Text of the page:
Stroke as a result of an infarction (alchemic stroke)
Most strokes (85%) are caused by an infarction in the brain’s blood vessels. The most common cause of an infarction in blood vessels is arteriosclerosis. Another cause is a blood clot or other substance released from an artery wall outside of the brain or heart, carried to the brain and blocking vital blood vessels. This phenomenon is called an embolism. When the blood clot settles in the blood vessel and blocks the passage of oxygen to the brain, damaging brain tissue and a cerebral infarction occurs.
Stroke due to a hemorrhage
A. Cerebral hemorrhage resulting from aneurysm leakage. An aneurysm is a balloon-like bulge or pocket in the arterial wall that becomes thin and stretched. When an aneurysm is torn, a hemorrhage between the brain and its membranes known as a subarachnoid hemorrhage occurs.
B. Cerebral hemorrhage. When a blood vessel bursts inside brain tissue and blood leaks into the tissue, which damages it and leads to cell death. Additionally, nerve cells around the hemorrhage area are not provided with normal blood supply and are damaged too.The most common cause of brain hemorrhage is hypertension.
Sometimes aneurysms can be identified before a hemorrhage occurs. A sudden, unexplained headache can be a sign of a hemorrhagic stroke.
Stroke risk factors
The most important risk factor of a stroke (70% of those suffering from a stroke have hypertension). Hypertension has no symptoms, and can only be identified by measuring blood pressure by the doctor or at home. The higher the blood pressure – the higher the risk to suffer a stroke, and the opposite is also true: a reduction of 6 mm mercury in the value of diastolic blood pressure leads to as much as 40% reduction in the risk to suffer a stroke. Regular measurement of blood pressure values and strictly balancing it (especially in those with obesity, diabetes, alcohol consumption, no physical activity or familial tendency to hypertension) are critical to the prevention of strokes. The recommended blood pressure is 70-130/80-120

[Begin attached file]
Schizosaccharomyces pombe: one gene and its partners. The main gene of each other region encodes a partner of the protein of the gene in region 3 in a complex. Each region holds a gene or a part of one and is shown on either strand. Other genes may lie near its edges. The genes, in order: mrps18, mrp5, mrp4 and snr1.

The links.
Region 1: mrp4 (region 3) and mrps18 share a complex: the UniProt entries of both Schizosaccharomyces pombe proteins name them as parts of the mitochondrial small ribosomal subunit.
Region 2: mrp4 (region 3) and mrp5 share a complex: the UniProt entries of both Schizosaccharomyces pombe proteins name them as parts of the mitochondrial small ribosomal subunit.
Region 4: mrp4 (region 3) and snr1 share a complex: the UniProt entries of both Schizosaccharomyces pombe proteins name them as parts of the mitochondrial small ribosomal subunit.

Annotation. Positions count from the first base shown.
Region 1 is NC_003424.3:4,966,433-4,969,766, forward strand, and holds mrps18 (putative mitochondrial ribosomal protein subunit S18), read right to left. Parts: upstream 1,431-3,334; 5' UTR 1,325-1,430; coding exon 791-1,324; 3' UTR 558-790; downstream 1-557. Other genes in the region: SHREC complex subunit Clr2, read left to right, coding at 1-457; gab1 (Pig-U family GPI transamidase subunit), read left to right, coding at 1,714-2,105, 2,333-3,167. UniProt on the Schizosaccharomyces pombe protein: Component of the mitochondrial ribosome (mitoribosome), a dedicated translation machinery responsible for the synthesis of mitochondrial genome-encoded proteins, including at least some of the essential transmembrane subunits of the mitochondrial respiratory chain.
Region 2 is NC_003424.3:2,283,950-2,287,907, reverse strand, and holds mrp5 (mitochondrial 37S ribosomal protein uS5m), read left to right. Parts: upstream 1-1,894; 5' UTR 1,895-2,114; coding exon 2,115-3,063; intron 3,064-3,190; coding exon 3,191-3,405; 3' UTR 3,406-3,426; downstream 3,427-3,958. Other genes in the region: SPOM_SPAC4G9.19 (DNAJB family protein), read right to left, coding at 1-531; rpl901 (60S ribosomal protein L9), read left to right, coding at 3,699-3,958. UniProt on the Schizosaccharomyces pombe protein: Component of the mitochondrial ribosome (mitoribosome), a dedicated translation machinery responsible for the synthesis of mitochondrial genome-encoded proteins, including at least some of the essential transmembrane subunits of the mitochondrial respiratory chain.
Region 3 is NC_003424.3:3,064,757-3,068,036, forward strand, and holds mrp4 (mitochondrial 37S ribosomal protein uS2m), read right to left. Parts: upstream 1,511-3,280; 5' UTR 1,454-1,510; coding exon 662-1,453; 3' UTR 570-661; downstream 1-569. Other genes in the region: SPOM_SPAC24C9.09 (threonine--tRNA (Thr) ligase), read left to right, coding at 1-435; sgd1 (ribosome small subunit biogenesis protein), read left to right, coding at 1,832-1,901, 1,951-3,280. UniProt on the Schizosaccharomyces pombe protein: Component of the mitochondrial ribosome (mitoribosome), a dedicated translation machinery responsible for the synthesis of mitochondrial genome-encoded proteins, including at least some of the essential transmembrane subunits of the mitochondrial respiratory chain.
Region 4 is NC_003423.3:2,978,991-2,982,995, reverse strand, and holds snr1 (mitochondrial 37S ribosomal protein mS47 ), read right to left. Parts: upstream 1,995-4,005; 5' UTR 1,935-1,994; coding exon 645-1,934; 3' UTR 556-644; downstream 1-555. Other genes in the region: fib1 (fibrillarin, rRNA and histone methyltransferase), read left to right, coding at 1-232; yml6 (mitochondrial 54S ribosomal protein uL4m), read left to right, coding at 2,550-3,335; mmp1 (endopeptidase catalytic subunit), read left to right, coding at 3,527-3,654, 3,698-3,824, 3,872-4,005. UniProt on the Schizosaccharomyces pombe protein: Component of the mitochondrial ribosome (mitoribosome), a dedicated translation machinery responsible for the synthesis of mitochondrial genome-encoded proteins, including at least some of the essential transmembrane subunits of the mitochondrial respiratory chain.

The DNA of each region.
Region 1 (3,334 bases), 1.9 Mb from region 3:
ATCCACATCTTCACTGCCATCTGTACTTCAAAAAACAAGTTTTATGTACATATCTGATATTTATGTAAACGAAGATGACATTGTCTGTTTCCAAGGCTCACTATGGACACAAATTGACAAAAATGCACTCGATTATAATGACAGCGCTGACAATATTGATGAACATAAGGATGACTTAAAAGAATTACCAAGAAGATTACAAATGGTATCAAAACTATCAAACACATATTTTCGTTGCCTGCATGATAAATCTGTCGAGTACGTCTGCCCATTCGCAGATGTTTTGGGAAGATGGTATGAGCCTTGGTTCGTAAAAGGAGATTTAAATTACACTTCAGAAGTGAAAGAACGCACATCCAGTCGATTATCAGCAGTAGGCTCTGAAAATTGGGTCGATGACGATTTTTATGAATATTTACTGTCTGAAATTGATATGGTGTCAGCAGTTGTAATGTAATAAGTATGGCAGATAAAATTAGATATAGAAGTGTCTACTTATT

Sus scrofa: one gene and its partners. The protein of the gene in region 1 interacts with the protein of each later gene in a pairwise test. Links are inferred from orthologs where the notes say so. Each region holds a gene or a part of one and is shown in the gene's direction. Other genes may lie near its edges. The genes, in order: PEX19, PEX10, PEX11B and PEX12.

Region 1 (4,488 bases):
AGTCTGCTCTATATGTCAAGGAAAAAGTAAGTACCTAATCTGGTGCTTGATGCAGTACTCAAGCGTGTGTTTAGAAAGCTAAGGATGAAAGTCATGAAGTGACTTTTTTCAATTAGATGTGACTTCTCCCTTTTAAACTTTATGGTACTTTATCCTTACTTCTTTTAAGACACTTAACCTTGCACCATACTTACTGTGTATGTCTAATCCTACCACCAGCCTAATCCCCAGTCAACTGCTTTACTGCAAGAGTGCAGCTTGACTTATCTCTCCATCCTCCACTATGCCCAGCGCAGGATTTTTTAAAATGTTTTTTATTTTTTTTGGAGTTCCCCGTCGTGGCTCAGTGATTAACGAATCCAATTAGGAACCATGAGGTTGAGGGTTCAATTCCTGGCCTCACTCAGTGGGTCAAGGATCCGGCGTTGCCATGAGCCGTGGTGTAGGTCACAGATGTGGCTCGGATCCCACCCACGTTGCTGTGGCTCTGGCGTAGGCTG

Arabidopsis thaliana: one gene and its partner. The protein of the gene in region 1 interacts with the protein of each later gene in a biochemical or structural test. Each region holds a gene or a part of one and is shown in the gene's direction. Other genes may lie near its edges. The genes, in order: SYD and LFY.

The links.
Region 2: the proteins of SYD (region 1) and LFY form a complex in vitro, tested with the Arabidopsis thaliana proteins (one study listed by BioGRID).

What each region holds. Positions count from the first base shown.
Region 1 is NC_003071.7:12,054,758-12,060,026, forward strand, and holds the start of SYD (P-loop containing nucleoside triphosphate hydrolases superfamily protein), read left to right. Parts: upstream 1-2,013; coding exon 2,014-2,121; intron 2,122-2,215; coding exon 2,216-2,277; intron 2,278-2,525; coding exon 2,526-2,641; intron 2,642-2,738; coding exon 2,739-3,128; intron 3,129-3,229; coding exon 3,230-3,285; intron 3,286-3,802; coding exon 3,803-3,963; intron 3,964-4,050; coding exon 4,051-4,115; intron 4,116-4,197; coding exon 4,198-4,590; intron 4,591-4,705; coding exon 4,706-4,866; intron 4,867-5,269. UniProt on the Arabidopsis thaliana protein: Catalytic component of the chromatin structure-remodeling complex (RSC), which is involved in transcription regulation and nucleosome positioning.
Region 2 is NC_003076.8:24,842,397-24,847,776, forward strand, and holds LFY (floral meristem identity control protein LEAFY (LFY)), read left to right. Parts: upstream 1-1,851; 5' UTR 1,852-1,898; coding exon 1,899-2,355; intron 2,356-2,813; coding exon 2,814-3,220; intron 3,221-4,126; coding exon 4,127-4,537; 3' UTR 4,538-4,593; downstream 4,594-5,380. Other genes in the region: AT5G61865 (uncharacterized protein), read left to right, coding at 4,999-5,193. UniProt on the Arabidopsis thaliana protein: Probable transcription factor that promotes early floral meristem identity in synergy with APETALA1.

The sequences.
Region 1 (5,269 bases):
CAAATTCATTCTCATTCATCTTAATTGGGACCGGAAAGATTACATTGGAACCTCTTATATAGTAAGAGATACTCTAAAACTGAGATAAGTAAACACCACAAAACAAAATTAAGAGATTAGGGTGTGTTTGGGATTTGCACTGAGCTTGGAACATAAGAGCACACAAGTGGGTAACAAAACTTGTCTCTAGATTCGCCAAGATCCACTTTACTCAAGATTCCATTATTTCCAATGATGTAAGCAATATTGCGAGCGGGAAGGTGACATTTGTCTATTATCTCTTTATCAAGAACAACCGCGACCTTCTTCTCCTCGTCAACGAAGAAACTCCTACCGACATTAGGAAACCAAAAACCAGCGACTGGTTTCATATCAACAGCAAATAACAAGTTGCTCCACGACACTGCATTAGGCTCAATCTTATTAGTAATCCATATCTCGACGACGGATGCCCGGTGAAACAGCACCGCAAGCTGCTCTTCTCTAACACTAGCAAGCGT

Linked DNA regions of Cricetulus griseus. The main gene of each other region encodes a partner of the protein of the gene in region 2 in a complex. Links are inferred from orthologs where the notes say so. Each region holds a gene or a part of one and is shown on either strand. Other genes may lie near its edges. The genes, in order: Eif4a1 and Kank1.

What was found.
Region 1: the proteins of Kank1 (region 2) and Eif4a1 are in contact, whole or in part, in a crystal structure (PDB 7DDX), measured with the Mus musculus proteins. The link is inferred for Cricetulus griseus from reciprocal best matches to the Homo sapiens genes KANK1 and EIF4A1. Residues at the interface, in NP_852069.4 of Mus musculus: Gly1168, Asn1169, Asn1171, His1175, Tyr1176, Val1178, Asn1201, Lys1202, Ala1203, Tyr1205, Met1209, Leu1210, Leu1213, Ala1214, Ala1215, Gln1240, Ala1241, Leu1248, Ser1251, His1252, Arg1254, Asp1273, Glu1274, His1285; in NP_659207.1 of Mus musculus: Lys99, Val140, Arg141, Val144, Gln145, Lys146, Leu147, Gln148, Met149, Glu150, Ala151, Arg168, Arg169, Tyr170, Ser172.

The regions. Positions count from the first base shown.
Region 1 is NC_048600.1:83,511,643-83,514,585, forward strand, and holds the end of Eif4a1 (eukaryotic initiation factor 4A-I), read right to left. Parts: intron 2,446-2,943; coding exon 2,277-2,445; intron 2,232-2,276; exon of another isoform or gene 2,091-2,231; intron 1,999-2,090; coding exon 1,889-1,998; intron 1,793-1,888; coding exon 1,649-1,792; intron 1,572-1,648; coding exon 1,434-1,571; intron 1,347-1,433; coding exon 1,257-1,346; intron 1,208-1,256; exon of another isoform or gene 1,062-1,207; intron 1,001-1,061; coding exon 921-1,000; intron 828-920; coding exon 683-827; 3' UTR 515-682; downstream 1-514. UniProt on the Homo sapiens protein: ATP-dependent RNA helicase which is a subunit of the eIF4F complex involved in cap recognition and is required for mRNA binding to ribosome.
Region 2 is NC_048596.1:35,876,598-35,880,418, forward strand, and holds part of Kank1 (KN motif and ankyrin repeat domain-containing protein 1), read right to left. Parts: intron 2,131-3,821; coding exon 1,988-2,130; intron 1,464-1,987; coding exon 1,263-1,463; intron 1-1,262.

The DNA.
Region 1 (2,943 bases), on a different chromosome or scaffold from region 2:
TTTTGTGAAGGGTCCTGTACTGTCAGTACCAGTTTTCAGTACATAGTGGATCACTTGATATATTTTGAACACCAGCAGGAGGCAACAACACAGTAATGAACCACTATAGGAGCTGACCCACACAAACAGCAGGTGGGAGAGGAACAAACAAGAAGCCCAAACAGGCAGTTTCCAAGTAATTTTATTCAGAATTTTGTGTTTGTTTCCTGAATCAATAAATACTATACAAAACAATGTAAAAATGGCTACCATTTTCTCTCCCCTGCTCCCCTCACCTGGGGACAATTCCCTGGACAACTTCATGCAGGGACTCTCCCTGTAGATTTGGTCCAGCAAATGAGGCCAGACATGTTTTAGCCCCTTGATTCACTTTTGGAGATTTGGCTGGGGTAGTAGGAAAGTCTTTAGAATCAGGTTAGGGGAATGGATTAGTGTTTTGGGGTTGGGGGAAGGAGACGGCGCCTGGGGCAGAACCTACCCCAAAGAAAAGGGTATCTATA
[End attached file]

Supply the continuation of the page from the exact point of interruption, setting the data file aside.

Strokes are 4 times more common in diabetes patients (whether type 1 or 2) compared to the general population. This disease can begin with no significant symptoms, but can be identified by a simple blood test at the HMO. Unbalanced diabetes can lead to blockage of small blood vessels in various body parts such as the intestines and kidneys, as well as to blockage of the brain’s blood vessels resulting in a stroke.
High blood fat levels
It is particularly important to maintain low levels of “bad cholesterol” (LDL) and high levels of “good cholesterol” (HDL). It is important to ensure the total blood cholesterol level does not exceed 190 mg per deciliter. The recommended LDL limit is 100 mg / dl for healthy people, less than that for those with risk factors, and less than 70 mg / dl for those who have had a catheterization, heart attack or stroke.
Arrhythmias (Atrial fibrillation)
Atrial fibrillation is the most common arrhythmia, and its frequency increases with age. It usually develops in patients suffering from other heart conditions (such as heart failure,heart valve disease or coronary atherosclerosis). The arrhythmia slows down blood flow between the atriums and ventricles. Blood that flows abnormally tends to coagulate and cause blood clots that can be carried with the blood to the brain causing an embolic stroke.Patients suffering from artial fibrillation have 5-6 times higher risk of experiencing a stroke compared to those with a normal heart rate. The fibrillation can be diagnosed with various non-invasive tests such as EKG. Treating arrhythmia and the use of anticoagulants can reduce the risk of a stroke by 70%.
Smoking is a catalyst for the development of arteriosclerosis and for increased levels of coagulation factors in the blood. It also advances the damage caused to the blood vessel walls in the brain.
Excessive alcohol consumption
Excessive drinking is a risk factor of an ischemic stroke as well as cerebral hemorrhage, but consuming alcohol – particularly red wine – in small amounts can protect against an ischemic stroke.
The risk to suffer a stroke is increased in obese people. The highest risk is experienced by those who tend to be overweight in the center of their bodies, known as “abdominal obesity”. Medical research has discovered that some of the risk factors are interrelated: obesity leads to high levels of blood fat, hypertension and insulin resistance – leading to the development of adult (type 2) diabetes. These phenomena are known as “metabolic syndrome”.
On the other hand, losing only 5% to 10% of one’s body weight can lead to 30% reduction in abdominal fat, resulting in significant improvement in the person’s risk profile as to suffering from cardiovascular disease.